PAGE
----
As I have finally accepted that I no longer live in the California sunshine, there are two things that I have had to mentally overcome. First is obviously that I no longer have access to the best weed in the world and am instead expected to pay ridiculous prices for what Philly calls “fire” and second, that no one knows anything about some of the best hip-hop this country has to offer. When approached about Bay Area hip-hop, most people will point to the Hyphy movement that momentarily hit the mainstream a few years ago. And while I have great respect for the hyphy movement and the “we don’t give a fuck, let’s go dumb” aspect of it that so encompasses the Bay Area mindset; if you are one of those people whose word association for Bay Rap is Hyphy, consider this an education.
widely considered the best rapper in the Bay, I would go as far as to call him one of the best ever. The definition of cocaine raps, Nickatina finds the perfect balance between incredible lyrical ability, vivid story telling and just plane hardcore raps. With over 10 albums released since 1993, Dre Dog has never fallen off and continues to make some of the best music out. With production that helped define the bay area sound, Nickatina’s use of live music and buzzing keyboards match his raspy flow perfectly. As much as i suggest you listen to the other artists on this list, if you must choose one, make it Nickatina.
No, not the Tell Me When to Go or You and that Booty E-40, but the E-40 who allowed us to have Life After Death. While he has been given some mainstream credit due to hyphy, 40 has been killin’ it since the early 90’s. His bouncing flow and creative rhymes continue to make him one of the most respected and listenable rappers on the West Coast. A slang genius, 40 invented at least 60% of the slang in rap – it wasn’t Snoop, but 40 who started the whole “izzle” thing, yadidimean? While he is still making records, I myself prefer pre-2000 E-40, but still find time to blast Tell Me When to Go and go dumb every once and a while.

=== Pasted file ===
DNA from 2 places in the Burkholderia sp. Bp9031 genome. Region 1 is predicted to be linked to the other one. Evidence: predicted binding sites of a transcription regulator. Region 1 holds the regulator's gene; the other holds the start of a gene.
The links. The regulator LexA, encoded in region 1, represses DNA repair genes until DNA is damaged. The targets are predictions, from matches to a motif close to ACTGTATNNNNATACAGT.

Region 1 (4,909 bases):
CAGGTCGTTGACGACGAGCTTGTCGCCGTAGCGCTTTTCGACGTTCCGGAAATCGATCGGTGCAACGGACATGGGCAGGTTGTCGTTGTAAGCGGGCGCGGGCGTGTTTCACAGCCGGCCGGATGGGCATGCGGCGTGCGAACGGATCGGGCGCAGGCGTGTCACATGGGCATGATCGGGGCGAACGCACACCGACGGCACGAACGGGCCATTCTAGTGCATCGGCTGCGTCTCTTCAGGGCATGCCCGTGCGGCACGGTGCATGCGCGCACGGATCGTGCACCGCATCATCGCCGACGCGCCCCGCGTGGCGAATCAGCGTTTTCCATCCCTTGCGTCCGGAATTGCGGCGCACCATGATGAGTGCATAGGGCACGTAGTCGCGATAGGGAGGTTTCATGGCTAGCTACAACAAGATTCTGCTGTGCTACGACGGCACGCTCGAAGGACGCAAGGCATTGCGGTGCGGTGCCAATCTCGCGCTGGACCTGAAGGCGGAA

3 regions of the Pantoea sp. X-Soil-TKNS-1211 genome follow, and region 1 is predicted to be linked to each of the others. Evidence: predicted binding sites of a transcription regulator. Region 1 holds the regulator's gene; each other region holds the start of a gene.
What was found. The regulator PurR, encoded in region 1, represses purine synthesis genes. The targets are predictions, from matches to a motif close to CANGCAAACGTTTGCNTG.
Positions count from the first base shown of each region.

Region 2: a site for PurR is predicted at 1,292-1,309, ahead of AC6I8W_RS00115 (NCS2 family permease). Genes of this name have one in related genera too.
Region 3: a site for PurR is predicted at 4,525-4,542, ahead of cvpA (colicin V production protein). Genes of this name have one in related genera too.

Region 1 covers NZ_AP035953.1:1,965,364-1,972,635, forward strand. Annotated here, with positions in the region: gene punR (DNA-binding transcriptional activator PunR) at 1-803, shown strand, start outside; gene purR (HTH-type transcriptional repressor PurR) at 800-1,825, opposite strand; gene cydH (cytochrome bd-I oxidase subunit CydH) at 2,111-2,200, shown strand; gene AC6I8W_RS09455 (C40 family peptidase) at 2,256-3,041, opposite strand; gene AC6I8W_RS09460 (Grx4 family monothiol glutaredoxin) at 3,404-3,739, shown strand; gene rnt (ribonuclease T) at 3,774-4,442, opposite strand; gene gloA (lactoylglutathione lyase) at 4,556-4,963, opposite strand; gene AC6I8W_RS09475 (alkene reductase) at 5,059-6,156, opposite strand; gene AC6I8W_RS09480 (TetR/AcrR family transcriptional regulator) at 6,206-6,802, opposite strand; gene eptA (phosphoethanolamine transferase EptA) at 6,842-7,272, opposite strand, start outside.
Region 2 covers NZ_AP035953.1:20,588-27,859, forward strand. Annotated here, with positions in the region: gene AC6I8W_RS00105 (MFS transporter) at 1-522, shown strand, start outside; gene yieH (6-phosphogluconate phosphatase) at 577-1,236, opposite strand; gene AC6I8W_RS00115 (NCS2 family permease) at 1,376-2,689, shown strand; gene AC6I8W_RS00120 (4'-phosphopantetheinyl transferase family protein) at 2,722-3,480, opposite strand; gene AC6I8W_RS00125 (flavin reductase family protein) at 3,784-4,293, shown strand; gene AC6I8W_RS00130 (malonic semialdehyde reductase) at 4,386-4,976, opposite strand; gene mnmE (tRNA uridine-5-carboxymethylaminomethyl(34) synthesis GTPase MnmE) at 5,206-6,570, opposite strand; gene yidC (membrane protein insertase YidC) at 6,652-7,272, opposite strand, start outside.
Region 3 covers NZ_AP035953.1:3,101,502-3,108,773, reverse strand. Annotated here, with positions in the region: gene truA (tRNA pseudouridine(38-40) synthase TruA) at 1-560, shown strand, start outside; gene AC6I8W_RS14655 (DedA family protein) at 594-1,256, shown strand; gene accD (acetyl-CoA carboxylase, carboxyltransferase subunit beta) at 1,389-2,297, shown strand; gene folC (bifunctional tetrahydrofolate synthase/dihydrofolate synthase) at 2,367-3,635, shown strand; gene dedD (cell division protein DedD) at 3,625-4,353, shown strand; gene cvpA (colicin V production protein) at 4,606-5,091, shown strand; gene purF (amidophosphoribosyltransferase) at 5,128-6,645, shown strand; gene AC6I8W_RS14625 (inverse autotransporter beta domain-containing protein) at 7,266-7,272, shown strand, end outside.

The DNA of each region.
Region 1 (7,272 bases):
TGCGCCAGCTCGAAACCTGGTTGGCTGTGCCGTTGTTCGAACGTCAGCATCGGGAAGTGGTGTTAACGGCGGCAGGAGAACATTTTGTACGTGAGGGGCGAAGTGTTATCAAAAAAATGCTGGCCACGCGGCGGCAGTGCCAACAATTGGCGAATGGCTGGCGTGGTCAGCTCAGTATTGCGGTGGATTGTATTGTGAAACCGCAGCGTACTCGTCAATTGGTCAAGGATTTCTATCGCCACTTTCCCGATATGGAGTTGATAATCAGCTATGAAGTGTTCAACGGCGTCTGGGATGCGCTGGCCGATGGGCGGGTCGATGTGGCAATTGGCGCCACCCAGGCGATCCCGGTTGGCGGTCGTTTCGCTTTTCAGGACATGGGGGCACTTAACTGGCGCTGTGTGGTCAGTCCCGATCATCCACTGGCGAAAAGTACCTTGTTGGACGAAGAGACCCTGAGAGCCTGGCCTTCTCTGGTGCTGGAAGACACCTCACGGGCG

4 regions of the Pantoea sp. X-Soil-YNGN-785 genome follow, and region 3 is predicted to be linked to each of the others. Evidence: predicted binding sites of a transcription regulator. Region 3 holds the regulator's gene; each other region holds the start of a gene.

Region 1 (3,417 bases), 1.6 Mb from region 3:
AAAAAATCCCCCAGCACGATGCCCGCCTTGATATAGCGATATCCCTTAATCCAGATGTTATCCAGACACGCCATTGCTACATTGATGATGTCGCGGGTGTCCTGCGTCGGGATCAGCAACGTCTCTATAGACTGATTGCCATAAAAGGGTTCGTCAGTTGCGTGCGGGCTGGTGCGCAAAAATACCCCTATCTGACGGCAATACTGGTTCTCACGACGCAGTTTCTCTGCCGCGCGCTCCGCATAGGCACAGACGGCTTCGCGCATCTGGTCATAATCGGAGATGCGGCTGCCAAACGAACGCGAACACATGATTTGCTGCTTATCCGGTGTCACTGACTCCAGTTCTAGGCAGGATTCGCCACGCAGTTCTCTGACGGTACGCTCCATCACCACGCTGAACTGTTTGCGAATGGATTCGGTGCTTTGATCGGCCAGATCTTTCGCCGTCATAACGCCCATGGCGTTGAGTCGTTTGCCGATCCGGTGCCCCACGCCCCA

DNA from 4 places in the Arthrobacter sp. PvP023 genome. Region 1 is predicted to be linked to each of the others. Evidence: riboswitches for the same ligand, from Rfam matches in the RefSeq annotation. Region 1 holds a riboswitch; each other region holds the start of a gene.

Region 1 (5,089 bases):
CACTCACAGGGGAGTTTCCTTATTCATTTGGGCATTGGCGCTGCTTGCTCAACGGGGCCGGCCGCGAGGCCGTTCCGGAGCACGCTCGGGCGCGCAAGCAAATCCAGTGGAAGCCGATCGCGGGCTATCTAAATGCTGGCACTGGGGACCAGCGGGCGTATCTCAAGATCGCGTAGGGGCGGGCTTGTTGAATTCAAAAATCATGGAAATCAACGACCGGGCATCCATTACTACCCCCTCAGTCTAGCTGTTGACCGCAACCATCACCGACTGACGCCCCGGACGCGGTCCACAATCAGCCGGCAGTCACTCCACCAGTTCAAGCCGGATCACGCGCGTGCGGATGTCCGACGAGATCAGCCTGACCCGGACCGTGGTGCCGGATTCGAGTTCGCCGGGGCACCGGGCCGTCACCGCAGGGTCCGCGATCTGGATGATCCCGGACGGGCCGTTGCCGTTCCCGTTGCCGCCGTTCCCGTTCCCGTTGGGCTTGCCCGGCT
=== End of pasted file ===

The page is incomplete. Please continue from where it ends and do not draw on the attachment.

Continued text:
Comprised of Mr. Cee, Black C and Hitman – not the most creative names, I know – RBL Posse came out in ’92 with the still classic Don’t Give Me No Bammer, a well deserved tell-off to dealers trying to pass shit weed in the Sucka Free City. With hardcore gritty rhymes and incredible funk/soul samples, RBL was one of the most respected groups in the Bay, and deservedly so. Sadly, both Mr. Cee and Hitman were murdered in San Francisco’s notorious Hunter’s Point neighborhood and the group disbanded after only 3 studio albums.
Last but certainly not least is the godfather of hyphy and thizz, Mac Dre. Not known for deep or thought provoking lyracism, the leader of the Nation of Thizzlam is instead known as the best entertainer in the history of the area. Through his outlandish songs, dances and drug use – thizz is a Bay term for ecstacy – make it nearly impossible to dislike Dre. While not all fluff, Mac Dre does have some impressive rhymes if one isn’t too busy doing the Thizzle Dance to listen to the lyrics. If there is ever a time when you just need music that makes you feel good, Mac Dre is your choice.